This shift involves existence itself. Each of us is aware that we exist, and this fact is something we know that we know. To use a popular metaphor in the direct path, existence is like a movie screen on which all the inner and outer events of life are projected. The images flicker and change, but the screen remains the same. However, in the case of human awareness, the “screen” and the “images” are made of the same stuff—pure consciousness endlessly modifying and transforming itself. This is a hard point to get across, because we assume several things about ourselves that aren’t true but which stubbornly persist.
We assume that the physical world “out there” is separate from the subjective world “in here.” We assume that the three-dimensional picture our brain is giving us is an actual, separately existing reality. We assume that “I” is a speck of awareness isolated and separate from the world and other people. Undoing these assumptions comes naturally once a person experientially steps out of them, not by arguing and persuading someone that they are unreal. So we can set aside for the moment the whole thorny business of the mind’s illusions.
Instead, the direct path goes to the things everyone can agree upon, with the proviso that reality is defined by what we experience and what we know, not by our habits of mind and ingrained beliefs. Here are somethings everyone agrees upon when presented with them.
If you jump to the last point too fast, it seems like philosophy, and few people would agree with it. It is necessary, in the direct path, to go one step at a time, agreeing that the early points are part of your experience and only then moving on. The bigger picture is impossible to accept at first glance, because the bigger picture is that everything in existence consists of consciousness endlessly modifying itself. No one can accept this who stays with the assumption that the physical world “out there” is the basis of reality.
The bigger picture also says that you and I are consciousness and nothing else, our physical bodies being no more than generic experiences on the order of experiencing a mountain, tree, or cloud. No one will accept this who believes that the body, and especially the brain, is a special, unique creation existing apart from other objects.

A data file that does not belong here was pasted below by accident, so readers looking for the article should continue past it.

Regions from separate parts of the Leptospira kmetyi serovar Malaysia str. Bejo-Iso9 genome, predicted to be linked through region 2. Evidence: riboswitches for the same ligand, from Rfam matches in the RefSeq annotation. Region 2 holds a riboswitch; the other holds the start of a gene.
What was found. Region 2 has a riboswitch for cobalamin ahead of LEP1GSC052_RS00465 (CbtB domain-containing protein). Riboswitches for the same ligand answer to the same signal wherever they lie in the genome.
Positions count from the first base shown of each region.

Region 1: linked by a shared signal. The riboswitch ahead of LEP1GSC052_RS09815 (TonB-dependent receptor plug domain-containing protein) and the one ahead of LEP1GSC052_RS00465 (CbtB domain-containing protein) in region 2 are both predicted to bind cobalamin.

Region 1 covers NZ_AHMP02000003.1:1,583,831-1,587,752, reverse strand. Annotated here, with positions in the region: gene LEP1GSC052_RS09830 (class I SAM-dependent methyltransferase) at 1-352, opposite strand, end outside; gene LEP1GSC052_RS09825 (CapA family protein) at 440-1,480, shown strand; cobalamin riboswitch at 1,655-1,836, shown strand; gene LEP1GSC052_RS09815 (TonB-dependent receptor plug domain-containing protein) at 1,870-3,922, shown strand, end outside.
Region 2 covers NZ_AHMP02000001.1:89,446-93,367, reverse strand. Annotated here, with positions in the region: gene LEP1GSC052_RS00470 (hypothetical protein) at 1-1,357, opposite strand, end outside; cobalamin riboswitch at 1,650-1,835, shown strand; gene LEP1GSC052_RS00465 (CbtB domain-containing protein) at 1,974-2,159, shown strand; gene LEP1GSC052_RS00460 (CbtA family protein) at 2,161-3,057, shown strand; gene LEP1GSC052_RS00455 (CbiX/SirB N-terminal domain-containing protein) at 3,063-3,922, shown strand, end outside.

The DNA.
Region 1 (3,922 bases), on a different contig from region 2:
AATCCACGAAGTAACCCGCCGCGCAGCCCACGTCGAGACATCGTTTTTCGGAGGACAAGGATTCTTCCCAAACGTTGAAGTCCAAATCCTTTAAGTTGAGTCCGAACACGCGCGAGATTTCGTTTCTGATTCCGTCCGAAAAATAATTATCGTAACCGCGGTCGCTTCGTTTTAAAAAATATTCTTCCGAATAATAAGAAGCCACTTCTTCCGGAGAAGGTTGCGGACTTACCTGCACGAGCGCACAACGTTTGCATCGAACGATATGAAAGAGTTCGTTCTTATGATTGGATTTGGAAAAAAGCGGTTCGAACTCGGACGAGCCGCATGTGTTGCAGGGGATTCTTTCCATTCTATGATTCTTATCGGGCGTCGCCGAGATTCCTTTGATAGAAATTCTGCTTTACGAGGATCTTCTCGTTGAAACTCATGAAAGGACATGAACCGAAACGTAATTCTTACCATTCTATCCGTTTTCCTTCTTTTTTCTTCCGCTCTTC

Finally, the bigger picture holds that consciousness is inconceivable, even though everything we can think, feel, or know comes from it. No one will accept this who believes that neuroscience will one day explain how consciousness arose from brain tissue. The reason consciousness is inconceivable is twofold: first, to “conceive” means to create a concept about something, a model or blueprint that shows clear outlines and contents. Consciousness cannot be reduced to a model or blueprint because it is everything, and everything has no limits, borders, or outlines.
Second, consciousness is inconceivable because the mind that tries to grasp it is made of nothing but consciousness. The individual mind pretends that it can stand somewhere apart from the infinite field of consciousness, but this is an illusion, like a wave pretending that it is standing apart from the ocean.
In the end, the direct path holds out the key to total transformation because there is no struggle to try and change. Instead, there is a shift of identity, away from the ego-personality that exists in the illusion of separation and toward the simplest state of awareness. The one is the end product of centuries of struggle and futility, the other is a return to the basis of reality. In that return lies the end of struggle. What unfolds next is known only to the infinite field of consciousness.
* Reprinted with Permission from SanFrancisco Chronicle